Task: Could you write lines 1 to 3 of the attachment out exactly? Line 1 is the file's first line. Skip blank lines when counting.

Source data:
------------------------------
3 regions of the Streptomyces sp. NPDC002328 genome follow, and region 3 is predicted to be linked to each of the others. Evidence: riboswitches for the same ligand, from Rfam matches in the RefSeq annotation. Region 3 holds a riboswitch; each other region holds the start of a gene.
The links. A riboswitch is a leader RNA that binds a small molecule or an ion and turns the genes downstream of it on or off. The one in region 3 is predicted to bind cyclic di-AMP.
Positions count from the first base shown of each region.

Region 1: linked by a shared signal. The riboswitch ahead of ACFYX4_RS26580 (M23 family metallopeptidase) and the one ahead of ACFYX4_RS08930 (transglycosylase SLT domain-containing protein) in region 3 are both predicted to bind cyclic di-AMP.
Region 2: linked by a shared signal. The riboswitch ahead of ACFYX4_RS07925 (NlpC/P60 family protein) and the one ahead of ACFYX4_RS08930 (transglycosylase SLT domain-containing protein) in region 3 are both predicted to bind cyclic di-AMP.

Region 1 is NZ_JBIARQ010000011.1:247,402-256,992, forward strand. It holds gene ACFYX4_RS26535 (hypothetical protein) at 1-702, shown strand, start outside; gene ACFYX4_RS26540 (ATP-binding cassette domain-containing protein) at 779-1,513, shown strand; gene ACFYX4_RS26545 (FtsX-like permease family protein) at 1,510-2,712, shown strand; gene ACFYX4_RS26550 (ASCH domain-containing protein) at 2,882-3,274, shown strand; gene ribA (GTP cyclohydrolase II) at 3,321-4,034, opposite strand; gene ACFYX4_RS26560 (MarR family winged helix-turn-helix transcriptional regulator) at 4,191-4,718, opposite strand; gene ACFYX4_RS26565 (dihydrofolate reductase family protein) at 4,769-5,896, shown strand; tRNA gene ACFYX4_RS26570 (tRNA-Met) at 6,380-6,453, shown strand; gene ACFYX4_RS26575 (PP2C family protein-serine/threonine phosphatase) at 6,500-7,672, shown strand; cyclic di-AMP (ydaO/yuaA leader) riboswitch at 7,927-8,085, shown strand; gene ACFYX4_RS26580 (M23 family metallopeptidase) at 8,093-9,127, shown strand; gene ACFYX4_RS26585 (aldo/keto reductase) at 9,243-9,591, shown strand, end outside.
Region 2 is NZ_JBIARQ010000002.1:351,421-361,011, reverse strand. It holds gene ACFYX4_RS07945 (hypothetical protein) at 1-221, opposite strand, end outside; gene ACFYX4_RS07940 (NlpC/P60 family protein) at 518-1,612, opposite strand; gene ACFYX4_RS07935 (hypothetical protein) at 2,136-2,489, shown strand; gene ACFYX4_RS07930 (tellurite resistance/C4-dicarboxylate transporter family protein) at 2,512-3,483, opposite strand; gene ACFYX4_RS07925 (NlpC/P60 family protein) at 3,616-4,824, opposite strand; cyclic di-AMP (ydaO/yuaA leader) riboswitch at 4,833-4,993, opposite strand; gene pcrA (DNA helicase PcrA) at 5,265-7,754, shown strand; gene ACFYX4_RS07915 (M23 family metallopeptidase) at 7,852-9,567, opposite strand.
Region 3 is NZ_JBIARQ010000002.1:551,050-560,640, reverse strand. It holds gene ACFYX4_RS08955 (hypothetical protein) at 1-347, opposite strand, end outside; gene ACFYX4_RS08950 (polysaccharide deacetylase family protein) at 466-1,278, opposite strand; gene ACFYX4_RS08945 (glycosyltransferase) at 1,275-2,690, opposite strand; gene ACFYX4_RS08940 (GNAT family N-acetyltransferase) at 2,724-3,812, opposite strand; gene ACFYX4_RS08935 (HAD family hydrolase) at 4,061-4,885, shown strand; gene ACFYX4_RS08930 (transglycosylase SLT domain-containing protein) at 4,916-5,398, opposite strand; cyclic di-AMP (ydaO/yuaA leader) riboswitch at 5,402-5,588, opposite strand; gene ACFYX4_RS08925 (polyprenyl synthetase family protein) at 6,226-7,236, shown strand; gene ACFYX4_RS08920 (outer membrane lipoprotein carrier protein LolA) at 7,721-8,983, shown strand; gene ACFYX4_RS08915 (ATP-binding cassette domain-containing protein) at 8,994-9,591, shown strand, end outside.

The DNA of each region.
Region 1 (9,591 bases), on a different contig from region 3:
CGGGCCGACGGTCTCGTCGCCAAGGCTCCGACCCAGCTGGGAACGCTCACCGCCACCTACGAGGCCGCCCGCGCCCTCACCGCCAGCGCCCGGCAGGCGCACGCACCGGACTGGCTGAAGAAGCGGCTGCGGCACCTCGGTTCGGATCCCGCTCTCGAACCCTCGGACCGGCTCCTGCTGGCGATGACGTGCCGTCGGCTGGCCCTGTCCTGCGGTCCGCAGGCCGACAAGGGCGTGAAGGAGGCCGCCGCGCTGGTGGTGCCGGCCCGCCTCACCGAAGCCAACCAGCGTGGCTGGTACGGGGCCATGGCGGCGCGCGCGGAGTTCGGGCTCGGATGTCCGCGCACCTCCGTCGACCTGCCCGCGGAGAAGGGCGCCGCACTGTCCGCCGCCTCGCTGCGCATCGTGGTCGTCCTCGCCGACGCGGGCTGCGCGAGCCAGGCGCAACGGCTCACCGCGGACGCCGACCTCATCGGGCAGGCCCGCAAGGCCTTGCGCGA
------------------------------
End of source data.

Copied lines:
3 regions of the Streptomyces sp. NPDC002328 genome follow, and region 3 is predicted to be linked to each of the others. Evidence: riboswitches for the same ligand, from Rfam matches in the RefSeq annotation. Region 3 holds a riboswitch; each other region holds the start of a gene.
The links. A riboswitch is a leader RNA that binds a small molecule or an ion and turns the genes downstream of it on or off. The one in region 3 is predicted to bind cyclic di-AMP.
Positions count from the first base shown of each region.